“About time for suburbs to chant ‘Told you so’ to doubters of municipal school districts,” reads a headline from The Commercial Appeal column “Outside the Loop.”
The column points to several success stories from the six districts that pulled out of Shelby County Schools in 2014, especially the new school buildings going up in the growing districts.
But the column’s focus on how the districts overcame opposition leaves out important context — and some readers took issue with measuring success in infrastructure without taking into account how the exodus affected the urban school district left behind.
“The Commercial Appeal measures success by the number of buildings built, not the real harm done to children across the community, so by that measure, suburban schools are a success,” Wendi C. Thomas, a longtime Memphis journalist, said in a Facebook post linking to the column.
The columnist, Clay Bailey, who is also a reporter covering Bartlett and other suburban areas, wrote:
“And whether naysayers agree with the enabling legislation creating municipal districts or court rulings opening the way or agreements that secured the bulk of the campuses within the suburban boundaries, the districts are preparing to start their fourth school year after secession from Shelby County Schools.
And quite successfully, despite the resistance from outside forces.”
There were many questions and concerns following the pullout of those six districts. But those largely focused on how the “de-merger” would affect the large school district left behind — not whether or not the more wealthy suburbs could financially make it on their own.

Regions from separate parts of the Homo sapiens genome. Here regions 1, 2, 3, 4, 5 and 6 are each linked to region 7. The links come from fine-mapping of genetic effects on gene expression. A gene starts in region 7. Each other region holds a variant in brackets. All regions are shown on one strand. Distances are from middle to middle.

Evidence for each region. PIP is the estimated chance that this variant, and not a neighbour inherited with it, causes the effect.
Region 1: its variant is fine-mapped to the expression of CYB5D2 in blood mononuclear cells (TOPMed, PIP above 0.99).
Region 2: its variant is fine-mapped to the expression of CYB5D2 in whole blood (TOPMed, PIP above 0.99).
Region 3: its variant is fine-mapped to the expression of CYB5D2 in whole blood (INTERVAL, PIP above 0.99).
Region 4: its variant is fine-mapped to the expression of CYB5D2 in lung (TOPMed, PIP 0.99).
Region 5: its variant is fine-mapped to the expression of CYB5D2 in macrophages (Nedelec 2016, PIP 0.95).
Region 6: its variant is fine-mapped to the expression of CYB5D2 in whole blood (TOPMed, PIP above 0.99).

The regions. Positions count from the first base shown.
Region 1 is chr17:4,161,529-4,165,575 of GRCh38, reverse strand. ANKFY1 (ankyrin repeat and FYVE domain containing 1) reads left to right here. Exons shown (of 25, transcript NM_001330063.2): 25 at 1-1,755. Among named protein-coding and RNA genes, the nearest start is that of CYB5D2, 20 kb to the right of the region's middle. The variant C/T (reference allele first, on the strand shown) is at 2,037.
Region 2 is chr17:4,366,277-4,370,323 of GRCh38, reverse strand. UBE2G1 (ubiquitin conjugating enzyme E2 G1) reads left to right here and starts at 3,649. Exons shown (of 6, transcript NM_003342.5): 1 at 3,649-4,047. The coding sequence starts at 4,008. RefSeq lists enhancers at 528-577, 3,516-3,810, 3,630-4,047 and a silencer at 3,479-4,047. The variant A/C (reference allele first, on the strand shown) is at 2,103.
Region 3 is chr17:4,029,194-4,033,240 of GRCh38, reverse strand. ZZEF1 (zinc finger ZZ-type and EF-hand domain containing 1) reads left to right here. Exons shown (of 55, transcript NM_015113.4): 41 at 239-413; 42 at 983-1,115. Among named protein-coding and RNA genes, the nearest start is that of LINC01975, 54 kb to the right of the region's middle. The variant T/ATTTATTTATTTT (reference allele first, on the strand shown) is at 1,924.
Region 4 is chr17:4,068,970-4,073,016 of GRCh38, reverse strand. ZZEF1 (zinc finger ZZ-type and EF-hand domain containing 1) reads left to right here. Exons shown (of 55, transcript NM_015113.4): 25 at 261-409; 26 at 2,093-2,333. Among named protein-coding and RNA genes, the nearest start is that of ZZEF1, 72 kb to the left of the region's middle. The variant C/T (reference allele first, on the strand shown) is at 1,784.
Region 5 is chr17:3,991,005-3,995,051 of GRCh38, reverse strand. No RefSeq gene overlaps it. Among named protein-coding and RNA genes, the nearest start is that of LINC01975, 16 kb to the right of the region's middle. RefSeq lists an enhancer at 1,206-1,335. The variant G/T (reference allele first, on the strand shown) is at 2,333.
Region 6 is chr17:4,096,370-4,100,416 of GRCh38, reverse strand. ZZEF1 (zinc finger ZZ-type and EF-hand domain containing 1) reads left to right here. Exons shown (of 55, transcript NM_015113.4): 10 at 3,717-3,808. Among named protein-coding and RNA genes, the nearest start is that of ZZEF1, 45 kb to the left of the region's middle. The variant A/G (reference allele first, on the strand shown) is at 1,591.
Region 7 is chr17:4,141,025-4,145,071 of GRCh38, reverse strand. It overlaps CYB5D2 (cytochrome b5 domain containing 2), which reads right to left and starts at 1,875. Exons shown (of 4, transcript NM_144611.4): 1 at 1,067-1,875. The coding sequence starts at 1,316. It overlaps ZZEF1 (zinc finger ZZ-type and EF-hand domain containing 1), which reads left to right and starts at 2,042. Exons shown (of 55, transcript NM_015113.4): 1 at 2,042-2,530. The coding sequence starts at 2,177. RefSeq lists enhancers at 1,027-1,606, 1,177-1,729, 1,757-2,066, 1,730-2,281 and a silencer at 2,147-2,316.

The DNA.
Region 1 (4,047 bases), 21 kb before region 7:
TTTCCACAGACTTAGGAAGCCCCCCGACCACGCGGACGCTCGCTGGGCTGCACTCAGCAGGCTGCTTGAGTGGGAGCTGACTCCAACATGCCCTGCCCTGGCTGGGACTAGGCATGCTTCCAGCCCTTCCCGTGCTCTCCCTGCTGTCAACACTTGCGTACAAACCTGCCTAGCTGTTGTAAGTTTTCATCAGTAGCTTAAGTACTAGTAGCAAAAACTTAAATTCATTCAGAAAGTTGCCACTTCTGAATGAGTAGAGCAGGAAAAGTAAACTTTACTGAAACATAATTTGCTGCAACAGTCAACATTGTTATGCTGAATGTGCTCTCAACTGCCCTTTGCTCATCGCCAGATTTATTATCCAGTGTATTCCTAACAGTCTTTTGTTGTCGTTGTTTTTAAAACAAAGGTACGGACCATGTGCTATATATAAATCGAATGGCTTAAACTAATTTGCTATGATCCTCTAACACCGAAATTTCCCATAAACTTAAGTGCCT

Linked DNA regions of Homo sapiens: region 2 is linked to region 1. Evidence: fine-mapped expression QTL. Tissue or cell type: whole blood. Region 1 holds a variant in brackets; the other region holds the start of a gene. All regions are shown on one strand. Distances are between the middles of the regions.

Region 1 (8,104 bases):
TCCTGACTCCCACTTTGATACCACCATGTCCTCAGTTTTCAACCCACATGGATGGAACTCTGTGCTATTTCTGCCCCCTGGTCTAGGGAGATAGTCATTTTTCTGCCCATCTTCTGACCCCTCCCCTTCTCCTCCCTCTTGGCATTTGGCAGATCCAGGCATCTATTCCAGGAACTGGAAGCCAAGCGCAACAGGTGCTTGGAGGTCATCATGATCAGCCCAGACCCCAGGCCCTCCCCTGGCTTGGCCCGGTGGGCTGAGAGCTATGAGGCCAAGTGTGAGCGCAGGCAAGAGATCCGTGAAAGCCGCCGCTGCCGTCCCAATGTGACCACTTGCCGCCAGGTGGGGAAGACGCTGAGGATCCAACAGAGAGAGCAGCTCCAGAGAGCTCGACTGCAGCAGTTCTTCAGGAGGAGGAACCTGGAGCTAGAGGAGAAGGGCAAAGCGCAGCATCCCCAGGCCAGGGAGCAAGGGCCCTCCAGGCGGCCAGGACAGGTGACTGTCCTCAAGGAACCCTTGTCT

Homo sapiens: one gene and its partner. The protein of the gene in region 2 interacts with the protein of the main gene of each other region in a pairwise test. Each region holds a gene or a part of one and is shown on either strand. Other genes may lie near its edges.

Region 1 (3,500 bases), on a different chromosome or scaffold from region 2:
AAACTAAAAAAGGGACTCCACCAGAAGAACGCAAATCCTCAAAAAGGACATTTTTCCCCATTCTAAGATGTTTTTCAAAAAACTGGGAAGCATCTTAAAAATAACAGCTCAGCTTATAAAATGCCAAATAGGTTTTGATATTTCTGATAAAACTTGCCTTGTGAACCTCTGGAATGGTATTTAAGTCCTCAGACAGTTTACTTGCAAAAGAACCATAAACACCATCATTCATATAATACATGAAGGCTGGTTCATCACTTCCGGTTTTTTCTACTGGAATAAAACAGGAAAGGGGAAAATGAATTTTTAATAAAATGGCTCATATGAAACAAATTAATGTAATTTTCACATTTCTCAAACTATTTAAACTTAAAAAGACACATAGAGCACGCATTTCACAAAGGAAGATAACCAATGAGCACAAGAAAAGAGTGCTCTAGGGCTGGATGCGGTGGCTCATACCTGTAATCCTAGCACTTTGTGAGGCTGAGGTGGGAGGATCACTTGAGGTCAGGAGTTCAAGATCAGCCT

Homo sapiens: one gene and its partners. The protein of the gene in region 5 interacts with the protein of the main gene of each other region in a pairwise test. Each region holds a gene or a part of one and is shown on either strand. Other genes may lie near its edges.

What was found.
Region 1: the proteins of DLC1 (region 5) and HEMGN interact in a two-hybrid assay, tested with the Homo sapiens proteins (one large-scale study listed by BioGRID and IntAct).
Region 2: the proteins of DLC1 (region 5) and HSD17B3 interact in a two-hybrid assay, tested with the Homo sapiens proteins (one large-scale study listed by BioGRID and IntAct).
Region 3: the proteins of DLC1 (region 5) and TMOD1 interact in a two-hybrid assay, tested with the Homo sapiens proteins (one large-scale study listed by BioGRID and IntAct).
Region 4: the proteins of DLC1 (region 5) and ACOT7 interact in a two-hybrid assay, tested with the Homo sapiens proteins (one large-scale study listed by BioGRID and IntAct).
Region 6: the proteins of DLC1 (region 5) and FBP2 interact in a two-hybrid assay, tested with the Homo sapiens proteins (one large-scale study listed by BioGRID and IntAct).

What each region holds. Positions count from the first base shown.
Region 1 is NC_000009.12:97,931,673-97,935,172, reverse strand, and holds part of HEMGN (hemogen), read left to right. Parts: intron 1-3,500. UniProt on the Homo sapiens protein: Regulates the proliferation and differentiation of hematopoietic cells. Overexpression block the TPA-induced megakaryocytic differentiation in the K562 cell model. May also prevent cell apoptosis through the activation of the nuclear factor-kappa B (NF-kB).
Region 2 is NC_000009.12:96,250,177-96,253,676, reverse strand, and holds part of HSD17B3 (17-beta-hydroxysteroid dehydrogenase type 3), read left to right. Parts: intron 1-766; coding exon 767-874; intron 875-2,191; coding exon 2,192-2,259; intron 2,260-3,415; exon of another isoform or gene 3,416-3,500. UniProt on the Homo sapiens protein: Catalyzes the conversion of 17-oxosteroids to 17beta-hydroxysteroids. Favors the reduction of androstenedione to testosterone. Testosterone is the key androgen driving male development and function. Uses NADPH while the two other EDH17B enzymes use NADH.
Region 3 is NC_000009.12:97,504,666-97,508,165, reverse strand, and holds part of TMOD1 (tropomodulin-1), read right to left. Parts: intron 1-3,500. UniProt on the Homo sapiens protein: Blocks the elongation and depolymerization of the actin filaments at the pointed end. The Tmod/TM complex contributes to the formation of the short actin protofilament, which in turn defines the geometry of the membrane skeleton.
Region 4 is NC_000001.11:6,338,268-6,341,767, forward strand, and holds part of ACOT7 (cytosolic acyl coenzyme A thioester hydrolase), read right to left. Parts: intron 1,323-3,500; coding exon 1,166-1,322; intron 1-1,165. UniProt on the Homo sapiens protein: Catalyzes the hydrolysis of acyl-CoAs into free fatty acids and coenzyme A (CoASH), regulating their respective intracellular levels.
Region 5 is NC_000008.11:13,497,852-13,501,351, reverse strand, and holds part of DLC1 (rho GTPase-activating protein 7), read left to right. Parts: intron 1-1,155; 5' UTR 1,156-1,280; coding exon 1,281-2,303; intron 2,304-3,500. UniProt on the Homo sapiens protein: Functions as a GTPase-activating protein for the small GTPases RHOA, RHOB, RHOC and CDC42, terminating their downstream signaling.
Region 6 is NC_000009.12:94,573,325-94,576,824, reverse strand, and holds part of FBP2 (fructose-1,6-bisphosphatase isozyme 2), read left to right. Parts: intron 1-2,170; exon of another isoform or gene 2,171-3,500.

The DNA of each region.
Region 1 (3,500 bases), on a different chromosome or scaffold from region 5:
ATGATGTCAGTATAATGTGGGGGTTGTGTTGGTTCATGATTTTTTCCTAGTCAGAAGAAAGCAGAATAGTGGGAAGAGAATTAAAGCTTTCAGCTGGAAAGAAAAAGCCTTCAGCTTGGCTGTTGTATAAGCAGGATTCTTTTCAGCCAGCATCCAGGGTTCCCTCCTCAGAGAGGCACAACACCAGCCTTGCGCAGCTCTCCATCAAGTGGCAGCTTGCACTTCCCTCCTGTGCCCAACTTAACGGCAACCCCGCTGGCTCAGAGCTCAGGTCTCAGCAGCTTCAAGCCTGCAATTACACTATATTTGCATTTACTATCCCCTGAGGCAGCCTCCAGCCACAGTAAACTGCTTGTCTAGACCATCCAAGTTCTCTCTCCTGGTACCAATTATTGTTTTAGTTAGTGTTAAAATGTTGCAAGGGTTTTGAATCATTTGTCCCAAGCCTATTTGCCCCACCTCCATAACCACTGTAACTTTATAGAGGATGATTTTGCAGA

The suburban districts believed they could in part because there is more tax revenue concentrated in the suburbs.
That’s been a flashpoint for years. In recent decades, as property values increased in the suburbs, legacy Shelby County Schools — the now-nonexistent suburban district that included the six municipalities — was sending more and more of its revenue to Memphis schools, irking suburban officials who sought a way to keep those dollars local.
Their solution was to create a new, special school district — which prompted city school leaders to give up their charter to merge with the suburban district, and then the six districts to secede in response.
And though Shelby County Schools is headed into a new era of relative financial stability, district leaders still say the six-district pullout is one of many factors that have chipped away at resources available to the schools left behind.
That’s the history. More recently, the six municipal school districts were recently cast into the national spotlight as the “most egregious example” of more wealthy mostly white suburban districts seceding from urban districts of poorer minority students in a national report in June.
Bailey’s column faced some tough criticism online.
“Of course a segregated district is thriving,” said activist and educator Tami Sawyer in a Facebook post linking to the article. “Don’t act like y’all won the academic bowl. You’re thriving because due to white privilege you removed yourself from the ‘urban’ district and yet still get windfall from being formerly connected. Not to mention, no one was naysayers in the vein of thinking it couldn’t be done. They were naysayers in saying this is racially motivated and wrong.”
The triumphant tone from the reporter who regularly covers municipalities for the local newspaper did not sit will with Mark Hansen, chairman of the Collierville school board.
The column also drew praise from members of a few Facebook groups dedicated to discussing suburban school issues.
Bailey declined to comment.
Correction, Aug. 4, 2017: A previous version of this story said Clay Bailey is an editor overseeing suburban coverage. As of March, Bailey was no longer an editor.